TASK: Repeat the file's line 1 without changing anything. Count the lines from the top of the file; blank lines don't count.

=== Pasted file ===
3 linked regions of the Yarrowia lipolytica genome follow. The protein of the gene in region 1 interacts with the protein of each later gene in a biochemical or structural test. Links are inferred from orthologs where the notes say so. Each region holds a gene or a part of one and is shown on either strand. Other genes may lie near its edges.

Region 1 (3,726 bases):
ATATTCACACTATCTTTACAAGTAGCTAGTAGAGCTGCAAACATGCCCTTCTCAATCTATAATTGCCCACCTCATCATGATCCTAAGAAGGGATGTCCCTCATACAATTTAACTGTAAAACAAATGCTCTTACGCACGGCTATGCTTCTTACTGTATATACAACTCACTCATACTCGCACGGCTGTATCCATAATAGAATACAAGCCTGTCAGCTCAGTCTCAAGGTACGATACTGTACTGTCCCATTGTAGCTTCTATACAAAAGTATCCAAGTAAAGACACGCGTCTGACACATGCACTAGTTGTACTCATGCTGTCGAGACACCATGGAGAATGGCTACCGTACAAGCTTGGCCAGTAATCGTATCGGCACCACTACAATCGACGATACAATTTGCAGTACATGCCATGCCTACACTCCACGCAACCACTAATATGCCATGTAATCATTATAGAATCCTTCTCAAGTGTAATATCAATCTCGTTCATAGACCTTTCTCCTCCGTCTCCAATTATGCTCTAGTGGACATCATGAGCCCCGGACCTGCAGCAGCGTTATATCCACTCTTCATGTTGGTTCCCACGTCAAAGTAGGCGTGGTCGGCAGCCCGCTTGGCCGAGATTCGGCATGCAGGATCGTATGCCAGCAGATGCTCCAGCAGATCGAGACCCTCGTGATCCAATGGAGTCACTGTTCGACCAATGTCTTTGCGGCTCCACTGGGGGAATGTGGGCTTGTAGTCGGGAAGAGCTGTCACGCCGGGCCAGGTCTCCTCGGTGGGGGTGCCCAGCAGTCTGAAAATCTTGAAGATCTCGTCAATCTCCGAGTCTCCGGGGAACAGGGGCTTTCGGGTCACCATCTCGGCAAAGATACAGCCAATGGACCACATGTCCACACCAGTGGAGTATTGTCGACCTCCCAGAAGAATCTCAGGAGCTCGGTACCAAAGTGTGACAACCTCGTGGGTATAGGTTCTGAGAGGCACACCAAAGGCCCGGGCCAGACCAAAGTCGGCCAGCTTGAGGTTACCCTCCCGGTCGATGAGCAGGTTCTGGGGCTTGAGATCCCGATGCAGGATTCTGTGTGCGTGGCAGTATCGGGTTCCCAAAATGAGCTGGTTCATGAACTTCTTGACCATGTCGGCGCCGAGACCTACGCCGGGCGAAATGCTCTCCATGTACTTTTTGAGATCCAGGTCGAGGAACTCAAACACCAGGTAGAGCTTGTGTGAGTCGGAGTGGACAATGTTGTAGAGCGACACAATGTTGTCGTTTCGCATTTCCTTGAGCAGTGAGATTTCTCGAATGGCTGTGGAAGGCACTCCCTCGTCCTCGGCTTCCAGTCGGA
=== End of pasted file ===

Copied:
3 linked regions of the Yarrowia lipolytica genome follow. The protein of the gene in region 1 interacts with the protein of each later gene in a biochemical or structural test. Links are inferred from orthologs where the notes say so. Each region holds a gene or a part of one and is shown on either strand. Other genes may lie near its edges.